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Editorial

Fethullah Gulen, a US resident wanted by Turkey, must be protected

Fethullah Gulen, a Turkish Islamic cleric, has been living in Pennsylvania since the late ‘90s. The Turkish government has requested his extradition.
Fethullah Gulen, a Turkish Islamic cleric, has been living in Pennsylvania since the late ‘90s. The Turkish government has requested his extradition.(AP Photo)

Following the revelation last week by NBC News that the administration was weighing whether to extradite Islamic cleric Fethullah Gulen to Turkey, President Trump said on Saturday that he wasn’t considering it.

For now.

“No, it’s not under consideration,” Trump told reporters. While he was prepared to do whatever he could for Turkey, “at this point” the administration would not be sending Gulen back to the country he left voluntarily in 1999.

Why was the White House even talking about Gulen, who has been living peacefully, and legally, in Pennsylvania? The killing of journalist Jamal Khashoggi , which occured at the Saudi consulate in Istanbul, has handed Turkish president Recep Tayyip Erdogan powerful leverage with both Saudi Arabia and the United States, and there are well-grounded fears that he’s using that leverage to try to achieve his longstanding goal of seizing Gulen. The steady trickle of information Turkey is releasing on the gruesome circumstances of the Oct. 2 murder of Khashoggi has discredited Saudi Arabia’s official interpretation of the story and put mounting pressure on Washington to rethink US-Saudi relations. If the United States extradited Gulen, many believe that the embarrassing disclosures would cease overnight.

But any US president who takes American ideals seriously would have insisted that foreign citizens can be extradited only when legal procedures are followed. Extradition cannot be based on friendships, and definitely not to trade realpolitik favors.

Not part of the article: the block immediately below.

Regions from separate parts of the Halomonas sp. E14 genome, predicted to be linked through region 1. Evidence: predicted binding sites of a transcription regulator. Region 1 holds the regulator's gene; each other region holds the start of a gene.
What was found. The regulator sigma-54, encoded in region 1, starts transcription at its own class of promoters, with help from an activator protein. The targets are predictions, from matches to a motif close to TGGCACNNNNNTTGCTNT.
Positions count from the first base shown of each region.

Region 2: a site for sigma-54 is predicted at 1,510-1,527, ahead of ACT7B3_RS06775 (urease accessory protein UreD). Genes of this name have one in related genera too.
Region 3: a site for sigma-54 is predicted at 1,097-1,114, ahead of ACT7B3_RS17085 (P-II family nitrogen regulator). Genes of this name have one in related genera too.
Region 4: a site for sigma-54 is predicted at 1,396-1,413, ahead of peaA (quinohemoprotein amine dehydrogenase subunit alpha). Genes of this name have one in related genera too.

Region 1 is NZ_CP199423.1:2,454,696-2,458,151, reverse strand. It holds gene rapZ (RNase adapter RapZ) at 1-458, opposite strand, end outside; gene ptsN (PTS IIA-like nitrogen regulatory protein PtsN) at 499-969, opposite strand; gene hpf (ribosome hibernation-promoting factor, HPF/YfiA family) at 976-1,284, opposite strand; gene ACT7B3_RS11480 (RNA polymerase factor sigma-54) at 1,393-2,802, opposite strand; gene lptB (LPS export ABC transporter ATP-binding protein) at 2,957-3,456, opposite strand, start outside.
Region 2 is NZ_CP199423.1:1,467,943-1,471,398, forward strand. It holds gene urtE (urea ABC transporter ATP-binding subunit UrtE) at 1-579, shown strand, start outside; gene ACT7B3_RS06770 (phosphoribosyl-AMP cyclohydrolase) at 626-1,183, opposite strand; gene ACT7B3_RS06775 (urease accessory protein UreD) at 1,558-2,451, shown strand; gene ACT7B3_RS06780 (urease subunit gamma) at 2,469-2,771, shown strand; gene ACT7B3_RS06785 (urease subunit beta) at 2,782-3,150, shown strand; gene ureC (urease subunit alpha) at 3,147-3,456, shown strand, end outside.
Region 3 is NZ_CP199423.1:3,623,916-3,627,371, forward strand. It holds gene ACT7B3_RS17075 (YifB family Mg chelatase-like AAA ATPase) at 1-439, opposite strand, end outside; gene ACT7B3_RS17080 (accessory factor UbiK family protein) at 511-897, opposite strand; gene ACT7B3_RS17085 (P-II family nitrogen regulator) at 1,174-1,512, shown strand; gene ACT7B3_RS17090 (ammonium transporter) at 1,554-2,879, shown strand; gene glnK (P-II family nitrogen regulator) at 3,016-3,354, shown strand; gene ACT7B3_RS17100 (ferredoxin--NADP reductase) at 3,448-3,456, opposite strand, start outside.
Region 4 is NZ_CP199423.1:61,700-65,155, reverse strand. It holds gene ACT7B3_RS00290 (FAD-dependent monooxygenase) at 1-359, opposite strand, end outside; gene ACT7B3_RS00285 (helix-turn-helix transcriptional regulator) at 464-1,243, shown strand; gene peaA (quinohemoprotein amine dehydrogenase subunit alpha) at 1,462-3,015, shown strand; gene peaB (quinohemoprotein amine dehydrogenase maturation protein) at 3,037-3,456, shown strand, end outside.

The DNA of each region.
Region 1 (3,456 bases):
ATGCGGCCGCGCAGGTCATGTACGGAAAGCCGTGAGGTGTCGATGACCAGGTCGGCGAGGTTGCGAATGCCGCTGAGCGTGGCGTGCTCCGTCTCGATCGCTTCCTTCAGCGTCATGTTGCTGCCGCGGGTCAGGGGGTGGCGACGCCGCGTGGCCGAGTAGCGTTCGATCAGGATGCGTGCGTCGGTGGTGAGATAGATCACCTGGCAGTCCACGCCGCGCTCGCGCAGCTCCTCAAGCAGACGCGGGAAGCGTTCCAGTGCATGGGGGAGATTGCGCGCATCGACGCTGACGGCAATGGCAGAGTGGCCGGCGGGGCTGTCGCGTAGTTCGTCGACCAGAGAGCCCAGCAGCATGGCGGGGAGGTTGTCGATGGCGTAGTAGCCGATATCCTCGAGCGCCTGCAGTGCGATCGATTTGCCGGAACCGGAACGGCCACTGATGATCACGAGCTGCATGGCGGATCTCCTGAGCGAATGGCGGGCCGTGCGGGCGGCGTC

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Extraditing Gulen, accused by Erdogan of heading a movement responsible for the 2016 coup attempt, would signal the United States’ tacit approval for the jailing of about 200,000 professors, journalists, judges, and civil society activists in the post-coup crackdown. It would also deliver Gulen to almost certain death, since Erdogan has classified Gulen’s organization as a terrorist group whose members deserve to be “beheaded.”

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Gulen’s extradition has been formally requested by Turkey, and refused because there is no legal grounds for the United States to do so. That has led Turkey to consider extralegal means; The Wall Street Journal has reported that former Trump national security adviser Michael Flynn, both during the 2016 campaign and afterward, was involved in negotiating the possible kidnapping of the cleric, who would then be flown out of the country in a private plane. Erdogan has kidnapped his perceived enemies overseas in covert operations before — in Kosovo, Gulen-affiliated teachers were abducted and flown to Turkey.

Agreeing to Turkey’s requests, for any reason, would send a terrible message worldwide and undermine the rule of law in the United States. Trump’s assertion that extradition wasn’t under consideration “at this point” left the door chillingly open. But placating authoritarian leaders by handing over their critics should not be under consideration at any point — ever.